After that, against the advice of a great number of friends and of Members of your Lordships' House—and I am sure the noble Marquess will not mind my saying that he thought it wrong—I decided to put the Motion down for a second time.


A third time.


I put it down for December 8. On that occasion I was approached by the noble Lord, Lord Shepherd (who I see has just come back into the Chamber), who asked me whether I would alter it to another day. So I altered it to December 9. I made no fuss about that, no objection. Unfortunately, when the debate was due to be heard—the Motion was due to be raised on the 9th—I happened to be taken ill with bronchitis. That was not my fault: it was an act of God. At all events, I was not able to be here.

I then decided that the Motion ought to be put down for another day. I approached the Table, and was told it could go down as the first Motion on the first Wednesday after the Recess. I put it down for then, as, according to Standing Orders, I was entitled to do. I did not know of any other Motion. Incidentally, when I suddenly saw the Motion on Business which we hear is not now going to be moved by the Leader of the House, I got in touch with the noble Duke the Duke of Norfolk, whose Motion on the Territorial Army was also down for the same day. He knew nothing about this whatsoever.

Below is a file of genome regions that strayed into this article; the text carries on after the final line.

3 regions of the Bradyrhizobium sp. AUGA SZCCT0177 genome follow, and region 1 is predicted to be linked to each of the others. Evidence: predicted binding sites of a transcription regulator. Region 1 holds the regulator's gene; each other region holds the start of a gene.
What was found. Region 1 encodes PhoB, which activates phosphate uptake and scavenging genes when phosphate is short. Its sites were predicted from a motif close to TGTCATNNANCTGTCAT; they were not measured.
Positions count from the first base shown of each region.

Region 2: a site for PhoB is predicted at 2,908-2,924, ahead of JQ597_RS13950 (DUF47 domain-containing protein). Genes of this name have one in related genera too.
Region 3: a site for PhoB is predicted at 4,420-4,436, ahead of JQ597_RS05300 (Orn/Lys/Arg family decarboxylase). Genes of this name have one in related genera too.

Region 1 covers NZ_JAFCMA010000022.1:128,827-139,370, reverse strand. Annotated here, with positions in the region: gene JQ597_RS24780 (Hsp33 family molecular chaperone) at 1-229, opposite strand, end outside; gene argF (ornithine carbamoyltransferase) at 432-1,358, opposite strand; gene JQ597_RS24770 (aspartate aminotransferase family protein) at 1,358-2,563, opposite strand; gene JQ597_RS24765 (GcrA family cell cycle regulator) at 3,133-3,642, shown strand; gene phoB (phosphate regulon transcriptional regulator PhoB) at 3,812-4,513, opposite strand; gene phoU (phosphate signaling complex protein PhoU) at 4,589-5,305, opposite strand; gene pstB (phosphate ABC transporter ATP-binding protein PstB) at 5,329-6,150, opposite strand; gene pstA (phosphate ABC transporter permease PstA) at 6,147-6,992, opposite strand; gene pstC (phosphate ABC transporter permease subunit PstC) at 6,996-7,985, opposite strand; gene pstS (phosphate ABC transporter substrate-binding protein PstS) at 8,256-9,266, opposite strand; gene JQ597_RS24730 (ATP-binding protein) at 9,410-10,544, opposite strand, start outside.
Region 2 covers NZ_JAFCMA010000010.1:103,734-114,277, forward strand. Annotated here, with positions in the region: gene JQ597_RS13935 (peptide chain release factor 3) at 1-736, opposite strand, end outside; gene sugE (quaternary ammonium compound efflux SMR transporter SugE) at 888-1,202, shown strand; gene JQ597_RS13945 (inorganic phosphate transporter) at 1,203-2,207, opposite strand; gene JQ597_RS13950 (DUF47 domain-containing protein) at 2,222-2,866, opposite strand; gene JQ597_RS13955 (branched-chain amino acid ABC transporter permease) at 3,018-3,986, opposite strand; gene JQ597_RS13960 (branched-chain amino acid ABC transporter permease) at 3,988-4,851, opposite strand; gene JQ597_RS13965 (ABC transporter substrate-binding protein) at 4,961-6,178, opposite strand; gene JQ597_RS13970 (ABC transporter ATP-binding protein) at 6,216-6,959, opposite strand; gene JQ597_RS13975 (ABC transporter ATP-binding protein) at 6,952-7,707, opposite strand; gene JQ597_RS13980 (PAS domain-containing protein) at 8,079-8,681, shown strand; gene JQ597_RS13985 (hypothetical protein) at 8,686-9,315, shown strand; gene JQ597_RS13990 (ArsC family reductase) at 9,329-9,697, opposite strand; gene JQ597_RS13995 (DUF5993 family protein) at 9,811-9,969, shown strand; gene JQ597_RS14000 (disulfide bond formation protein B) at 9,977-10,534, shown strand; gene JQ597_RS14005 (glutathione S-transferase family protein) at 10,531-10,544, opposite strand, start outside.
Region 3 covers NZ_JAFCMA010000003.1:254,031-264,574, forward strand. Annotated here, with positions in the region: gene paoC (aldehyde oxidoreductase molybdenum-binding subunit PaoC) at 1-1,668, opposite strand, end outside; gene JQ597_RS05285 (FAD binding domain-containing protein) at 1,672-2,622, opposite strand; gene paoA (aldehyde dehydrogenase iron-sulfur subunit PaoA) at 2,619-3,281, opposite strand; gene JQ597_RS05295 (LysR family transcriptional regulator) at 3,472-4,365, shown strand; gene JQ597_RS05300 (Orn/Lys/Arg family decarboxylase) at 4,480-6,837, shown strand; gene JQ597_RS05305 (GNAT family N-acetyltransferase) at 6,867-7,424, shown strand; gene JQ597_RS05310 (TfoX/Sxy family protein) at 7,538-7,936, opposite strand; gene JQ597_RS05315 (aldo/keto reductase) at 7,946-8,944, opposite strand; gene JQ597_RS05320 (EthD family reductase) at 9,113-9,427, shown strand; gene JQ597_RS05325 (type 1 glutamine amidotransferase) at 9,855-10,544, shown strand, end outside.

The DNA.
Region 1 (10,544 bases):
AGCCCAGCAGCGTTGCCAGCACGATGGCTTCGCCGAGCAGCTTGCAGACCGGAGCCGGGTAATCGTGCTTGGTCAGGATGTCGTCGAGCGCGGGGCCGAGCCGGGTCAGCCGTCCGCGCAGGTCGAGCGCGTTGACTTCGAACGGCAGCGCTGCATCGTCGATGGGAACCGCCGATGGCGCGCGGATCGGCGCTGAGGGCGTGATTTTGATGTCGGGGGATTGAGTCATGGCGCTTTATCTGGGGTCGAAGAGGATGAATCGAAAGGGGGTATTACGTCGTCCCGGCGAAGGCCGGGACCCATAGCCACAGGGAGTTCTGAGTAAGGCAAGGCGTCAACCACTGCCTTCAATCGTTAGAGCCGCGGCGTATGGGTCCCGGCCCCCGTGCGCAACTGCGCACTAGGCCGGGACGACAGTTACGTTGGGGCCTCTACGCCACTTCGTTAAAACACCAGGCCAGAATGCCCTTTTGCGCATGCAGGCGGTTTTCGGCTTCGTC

I appreciate as well as any noble Lord the importance of the Motion on the Territorial Army. I was a member of the Territorial Army at the beginning of the First World War, before some of your Lordships were born, and I served in it during that war. I think it is a very important thing. In my view the irresponsible policy of the Government about it is very reprehensible; and I should have supported the noble Duke's Motion. He did not mind; but, of course, if he had asked me, or if one of the Whips had approached me, I would have been amenable; but on this other occasion no one has approached me to alter that Motion. I should like your Lordships to know this. What you may think of it, I do not know. I know what I think.